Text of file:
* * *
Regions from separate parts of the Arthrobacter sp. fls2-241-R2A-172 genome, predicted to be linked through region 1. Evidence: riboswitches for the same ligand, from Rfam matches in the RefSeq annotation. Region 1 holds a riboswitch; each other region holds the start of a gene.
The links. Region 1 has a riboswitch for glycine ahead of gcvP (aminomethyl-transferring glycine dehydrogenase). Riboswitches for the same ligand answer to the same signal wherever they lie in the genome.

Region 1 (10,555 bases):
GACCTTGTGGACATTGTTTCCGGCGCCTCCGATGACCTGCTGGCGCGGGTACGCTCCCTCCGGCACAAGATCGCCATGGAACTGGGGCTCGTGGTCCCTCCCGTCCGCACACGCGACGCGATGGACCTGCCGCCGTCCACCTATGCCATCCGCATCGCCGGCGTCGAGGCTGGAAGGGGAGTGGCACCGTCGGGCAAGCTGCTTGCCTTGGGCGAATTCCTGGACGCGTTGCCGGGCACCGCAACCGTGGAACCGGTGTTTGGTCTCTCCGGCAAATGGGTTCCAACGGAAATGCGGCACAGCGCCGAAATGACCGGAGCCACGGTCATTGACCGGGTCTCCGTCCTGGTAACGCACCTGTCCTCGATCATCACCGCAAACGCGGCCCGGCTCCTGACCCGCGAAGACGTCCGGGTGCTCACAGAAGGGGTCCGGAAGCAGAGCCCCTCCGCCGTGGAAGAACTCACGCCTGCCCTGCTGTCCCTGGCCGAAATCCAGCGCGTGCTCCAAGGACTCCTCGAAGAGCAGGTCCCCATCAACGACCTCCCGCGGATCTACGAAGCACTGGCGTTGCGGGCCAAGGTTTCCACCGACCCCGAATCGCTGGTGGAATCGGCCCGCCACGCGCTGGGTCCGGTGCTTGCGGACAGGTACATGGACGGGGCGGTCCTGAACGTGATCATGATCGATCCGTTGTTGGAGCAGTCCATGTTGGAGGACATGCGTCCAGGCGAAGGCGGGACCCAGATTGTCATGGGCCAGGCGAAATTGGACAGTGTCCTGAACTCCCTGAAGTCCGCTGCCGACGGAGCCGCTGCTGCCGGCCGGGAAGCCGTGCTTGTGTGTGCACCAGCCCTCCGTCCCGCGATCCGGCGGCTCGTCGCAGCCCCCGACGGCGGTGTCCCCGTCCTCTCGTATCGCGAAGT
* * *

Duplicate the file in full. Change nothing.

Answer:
Regions from separate parts of the Arthrobacter sp. fls2-241-R2A-172 genome, predicted to be linked through region 1. Evidence: riboswitches for the same ligand, from Rfam matches in the RefSeq annotation. Region 1 holds a riboswitch; each other region holds the start of a gene.
The links. Region 1 has a riboswitch for glycine ahead of gcvP (aminomethyl-transferring glycine dehydrogenase). Riboswitches for the same ligand answer to the same signal wherever they lie in the genome.

Region 1 (10,555 bases):
GACCTTGTGGACATTGTTTCCGGCGCCTCCGATGACCTGCTGGCGCGGGTACGCTCCCTCCGGCACAAGATCGCCATGGAACTGGGGCTCGTGGTCCCTCCCGTCCGCACACGCGACGCGATGGACCTGCCGCCGTCCACCTATGCCATCCGCATCGCCGGCGTCGAGGCTGGAAGGGGAGTGGCACCGTCGGGCAAGCTGCTTGCCTTGGGCGAATTCCTGGACGCGTTGCCGGGCACCGCAACCGTGGAACCGGTGTTTGGTCTCTCCGGCAAATGGGTTCCAACGGAAATGCGGCACAGCGCCGAAATGACCGGAGCCACGGTCATTGACCGGGTCTCCGTCCTGGTAACGCACCTGTCCTCGATCATCACCGCAAACGCGGCCCGGCTCCTGACCCGCGAAGACGTCCGGGTGCTCACAGAAGGGGTCCGGAAGCAGAGCCCCTCCGCCGTGGAAGAACTCACGCCTGCCCTGCTGTCCCTGGCCGAAATCCAGCGCGTGCTCCAAGGACTCCTCGAAGAGCAGGTCCCCATCAACGACCTCCCGCGGATCTACGAAGCACTGGCGTTGCGGGCCAAGGTTTCCACCGACCCCGAATCGCTGGTGGAATCGGCCCGCCACGCGCTGGGTCCGGTGCTTGCGGACAGGTACATGGACGGGGCGGTCCTGAACGTGATCATGATCGATCCGTTGTTGGAGCAGTCCATGTTGGAGGACATGCGTCCAGGCGAAGGCGGGACCCAGATTGTCATGGGCCAGGCGAAATTGGACAGTGTCCTGAACTCCCTGAAGTCCGCTGCCGACGGAGCCGCTGCTGCCGGCCGGGAAGCCGTGCTTGTGTGTGCACCAGCCCTCCGTCCCGCGATCCGGCGGCTCGTCGCAGCCCCCGACGGCGGTGTCCCCGTCCTCTCGTATCGCGAAGT